Think about the last time you used technology in your daily life.
Maybe it was dialing up a colleague on your smartphone, using your laptop to take notes in a meeting or an online tool to help you put together that big presentation. Digital tools play a big role in today’s economy, and the ability to operate different technologies appropriately is one of the top skills employers look for.
Nationally, President Obama is pushing for schools to increase their use of technology in the classroom in order to prepare students for life in today’s world. Teachers nationwide are introducing “Bring Your Own Device” policies, and beginning to use tools like Skype to bring in guest lecturers from around the world. Teachers in Indiana are being recognized for paving the way when it comes to new technology, but effectively incorporating it into teaching can be a challenge.
‘Mr. A’ Paves The Way
You can see the excitement on students’ faces in this fifth grade class at Allisonville Elementary in Indianapolis as their teacher Steve Auslander – known to students as “Mr. A” – prepares to give them a math lesson using online software for NFL game stats.
Auslander is pumped up, too.
“I get really excited just talking about it!” Auslander exclaims.
He darts back and forth from his computer to a digital projector in the middle of his classroom, speaking to his students through a tiny microphone hanging on a string around his neck. And that’s not all Auslander’s got in his arsenal: he lists off the different “tech specs” he’s using in his classroom these days:
“I have an HD camera over there on top of my computer, the Promethean board is a great tool, we’re using Skype, I’ve done a QR scavenger hunt in the classroom to practice math skills, a video tutorial…”
[pullquote] The ability to connect with my students, just that alone is incredible. – Steve Auslander, 5th grade teacher[/pullquote]
Auslander throws out a lot of technology terms – and he recognizes that can frighten some people.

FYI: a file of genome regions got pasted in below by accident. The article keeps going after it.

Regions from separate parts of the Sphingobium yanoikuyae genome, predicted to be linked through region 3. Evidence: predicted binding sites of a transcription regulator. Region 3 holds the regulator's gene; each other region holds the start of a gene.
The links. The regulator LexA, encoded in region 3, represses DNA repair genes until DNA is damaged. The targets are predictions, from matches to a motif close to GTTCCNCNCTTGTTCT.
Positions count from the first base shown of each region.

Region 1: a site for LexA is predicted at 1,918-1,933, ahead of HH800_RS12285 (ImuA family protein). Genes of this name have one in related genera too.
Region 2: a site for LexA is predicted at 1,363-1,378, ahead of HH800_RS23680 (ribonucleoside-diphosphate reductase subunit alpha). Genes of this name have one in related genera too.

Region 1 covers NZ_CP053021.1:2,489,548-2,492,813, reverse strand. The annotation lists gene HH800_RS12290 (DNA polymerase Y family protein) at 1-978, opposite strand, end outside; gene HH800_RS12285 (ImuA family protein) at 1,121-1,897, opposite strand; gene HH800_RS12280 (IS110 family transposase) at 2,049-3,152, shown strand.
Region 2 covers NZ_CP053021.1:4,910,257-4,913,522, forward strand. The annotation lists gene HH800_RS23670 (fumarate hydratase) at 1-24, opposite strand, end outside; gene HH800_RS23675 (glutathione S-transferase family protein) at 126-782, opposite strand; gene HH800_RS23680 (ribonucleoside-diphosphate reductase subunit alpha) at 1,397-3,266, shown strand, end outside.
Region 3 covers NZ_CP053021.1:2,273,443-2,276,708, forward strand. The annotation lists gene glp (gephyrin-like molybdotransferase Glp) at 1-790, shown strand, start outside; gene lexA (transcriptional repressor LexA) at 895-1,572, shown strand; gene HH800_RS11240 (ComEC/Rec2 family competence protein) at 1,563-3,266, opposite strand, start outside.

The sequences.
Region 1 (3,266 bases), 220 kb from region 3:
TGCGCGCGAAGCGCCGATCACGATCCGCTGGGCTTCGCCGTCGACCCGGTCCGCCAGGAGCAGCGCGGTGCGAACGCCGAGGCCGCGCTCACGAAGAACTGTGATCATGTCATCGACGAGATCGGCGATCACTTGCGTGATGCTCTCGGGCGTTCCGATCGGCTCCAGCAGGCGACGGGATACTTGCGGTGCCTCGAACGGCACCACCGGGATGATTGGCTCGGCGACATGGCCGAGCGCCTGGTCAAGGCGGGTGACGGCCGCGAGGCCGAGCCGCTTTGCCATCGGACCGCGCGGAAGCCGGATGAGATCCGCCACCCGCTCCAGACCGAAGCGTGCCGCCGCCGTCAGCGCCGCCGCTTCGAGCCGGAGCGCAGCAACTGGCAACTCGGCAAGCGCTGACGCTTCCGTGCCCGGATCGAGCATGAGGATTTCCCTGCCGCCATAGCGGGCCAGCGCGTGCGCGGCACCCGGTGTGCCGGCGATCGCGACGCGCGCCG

“It can be overwhelming. I understand why teachers might be nervous,” Auslander says. “But, oh my goodness, I am such a better teacher right now. The ability to connect with my students, just that alone is incredible.”
Indiana Keeps Pace
Auslander is one of about 650 teachers in the Washington Township school district, under the leadership of Nikki Woodson. Woodson was one of eight Indiana superintendents recently recognized as national leaders in their communities for incorporating technology into their classrooms.
Last week, President Obama welcomed Woodson and about 100 other superintendents from districts around the country to the White House. It was part of the president’s initiative to transform learning through technology.
“One of the things that we also need to do is yank our schools into the twenty-first century when it comes to technology, and providing the tools and training that teachers need to use that technology to prepare all of our students for the competition that they’re going to face globally,” Obama says.
— Arne Duncan (@arneduncan) November 19, 2014
U.S. Secretary of Education Arne Duncan agrees.
“While there’s some amazing innovation, relative to the rest of the world frankly I think we’re behind,” Duncan says. “And this is not a race we want to lose.”
Woodson says after her visit to Washington, she realizes her district is lucky.